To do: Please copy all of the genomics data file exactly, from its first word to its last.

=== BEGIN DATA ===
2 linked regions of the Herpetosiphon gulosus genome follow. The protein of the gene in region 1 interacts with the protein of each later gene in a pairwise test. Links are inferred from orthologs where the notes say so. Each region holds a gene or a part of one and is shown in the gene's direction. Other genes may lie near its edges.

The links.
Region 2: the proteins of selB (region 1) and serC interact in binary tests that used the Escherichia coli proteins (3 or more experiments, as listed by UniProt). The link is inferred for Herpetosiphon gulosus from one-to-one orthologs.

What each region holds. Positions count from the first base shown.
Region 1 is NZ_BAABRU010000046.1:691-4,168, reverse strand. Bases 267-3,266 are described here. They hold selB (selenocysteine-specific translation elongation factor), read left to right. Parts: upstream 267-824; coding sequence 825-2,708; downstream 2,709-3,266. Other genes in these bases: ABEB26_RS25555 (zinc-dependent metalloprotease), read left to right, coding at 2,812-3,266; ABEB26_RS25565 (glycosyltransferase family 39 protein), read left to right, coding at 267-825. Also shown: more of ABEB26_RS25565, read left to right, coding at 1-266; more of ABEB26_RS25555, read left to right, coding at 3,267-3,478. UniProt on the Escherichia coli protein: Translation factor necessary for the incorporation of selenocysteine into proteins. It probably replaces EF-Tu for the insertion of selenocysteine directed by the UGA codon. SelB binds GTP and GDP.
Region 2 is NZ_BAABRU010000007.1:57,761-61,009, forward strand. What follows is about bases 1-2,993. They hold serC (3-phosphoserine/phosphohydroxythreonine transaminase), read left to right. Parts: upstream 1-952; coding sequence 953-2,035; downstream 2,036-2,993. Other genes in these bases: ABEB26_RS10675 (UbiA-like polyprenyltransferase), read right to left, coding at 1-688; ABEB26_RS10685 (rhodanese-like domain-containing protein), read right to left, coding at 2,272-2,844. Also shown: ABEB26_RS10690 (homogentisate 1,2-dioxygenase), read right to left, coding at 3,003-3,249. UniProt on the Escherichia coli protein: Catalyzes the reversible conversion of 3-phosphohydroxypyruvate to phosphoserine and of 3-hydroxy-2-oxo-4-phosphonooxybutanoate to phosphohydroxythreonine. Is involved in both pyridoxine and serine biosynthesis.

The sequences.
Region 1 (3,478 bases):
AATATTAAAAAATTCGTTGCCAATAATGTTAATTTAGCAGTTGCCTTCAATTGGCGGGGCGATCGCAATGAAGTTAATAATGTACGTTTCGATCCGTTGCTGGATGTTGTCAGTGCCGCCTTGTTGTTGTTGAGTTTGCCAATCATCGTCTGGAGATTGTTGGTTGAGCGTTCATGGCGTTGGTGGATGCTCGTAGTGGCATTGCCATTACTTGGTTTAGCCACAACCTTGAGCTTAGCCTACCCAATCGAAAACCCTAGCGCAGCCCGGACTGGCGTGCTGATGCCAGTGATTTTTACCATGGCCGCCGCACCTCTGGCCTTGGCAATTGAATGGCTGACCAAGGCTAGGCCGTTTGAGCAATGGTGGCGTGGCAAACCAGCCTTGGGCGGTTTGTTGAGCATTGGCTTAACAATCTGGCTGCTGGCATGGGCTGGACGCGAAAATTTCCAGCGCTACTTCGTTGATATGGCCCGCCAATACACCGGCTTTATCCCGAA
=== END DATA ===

2 linked regions of the Herpetosiphon gulosus genome follow. The protein of the gene in region 1 interacts with the protein of each later gene in a pairwise test. Links are inferred from orthologs where the notes say so. Each region holds a gene or a part of one and is shown in the gene's direction. Other genes may lie near its edges.

The links.
Region 2: the proteins of selB (region 1) and serC interact in binary tests that used the Escherichia coli proteins (3 or more experiments, as listed by UniProt). The link is inferred for Herpetosiphon gulosus from one-to-one orthologs.

What each region holds. Positions count from the first base shown.
Region 1 is NZ_BAABRU010000046.1:691-4,168, reverse strand. Bases 267-3,266 are described here. They hold selB (selenocysteine-specific translation elongation factor), read left to right. Parts: upstream 267-824; coding sequence 825-2,708; downstream 2,709-3,266. Other genes in these bases: ABEB26_RS25555 (zinc-dependent metalloprotease), read left to right, coding at 2,812-3,266; ABEB26_RS25565 (glycosyltransferase family 39 protein), read left to right, coding at 267-825. Also shown: more of ABEB26_RS25565, read left to right, coding at 1-266; more of ABEB26_RS25555, read left to right, coding at 3,267-3,478. UniProt on the Escherichia coli protein: Translation factor necessary for the incorporation of selenocysteine into proteins. It probably replaces EF-Tu for the insertion of selenocysteine directed by the UGA codon. SelB binds GTP and GDP.
Region 2 is NZ_BAABRU010000007.1:57,761-61,009, forward strand. What follows is about bases 1-2,993. They hold serC (3-phosphoserine/phosphohydroxythreonine transaminase), read left to right. Parts: upstream 1-952; coding sequence 953-2,035; downstream 2,036-2,993. Other genes in these bases: ABEB26_RS10675 (UbiA-like polyprenyltransferase), read right to left, coding at 1-688; ABEB26_RS10685 (rhodanese-like domain-containing protein), read right to left, coding at 2,272-2,844. Also shown: ABEB26_RS10690 (homogentisate 1,2-dioxygenase), read right to left, coding at 3,003-3,249. UniProt on the Escherichia coli protein: Catalyzes the reversible conversion of 3-phosphohydroxypyruvate to phosphoserine and of 3-hydroxy-2-oxo-4-phosphonooxybutanoate to phosphohydroxythreonine. Is involved in both pyridoxine and serine biosynthesis.

The sequences.
Region 1 (3,478 bases):
AATATTAAAAAATTCGTTGCCAATAATGTTAATTTAGCAGTTGCCTTCAATTGGCGGGGCGATCGCAATGAAGTTAATAATGTACGTTTCGATCCGTTGCTGGATGTTGTCAGTGCCGCCTTGTTGTTGTTGAGTTTGCCAATCATCGTCTGGAGATTGTTGGTTGAGCGTTCATGGCGTTGGTGGATGCTCGTAGTGGCATTGCCATTACTTGGTTTAGCCACAACCTTGAGCTTAGCCTACCCAATCGAAAACCCTAGCGCAGCCCGGACTGGCGTGCTGATGCCAGTGATTTTTACCATGGCCGCCGCACCTCTGGCCTTGGCAATTGAATGGCTGACCAAGGCTAGGCCGTTTGAGCAATGGTGGCGTGGCAAACCAGCCTTGGGCGGTTTGTTGAGCATTGGCTTAACAATCTGGCTGCTGGCATGGGCTGGACGCGAAAATTTCCAGCGCTACTTCGTTGATATGGCCCGCCAATACACCGGCTTTATCCCGAA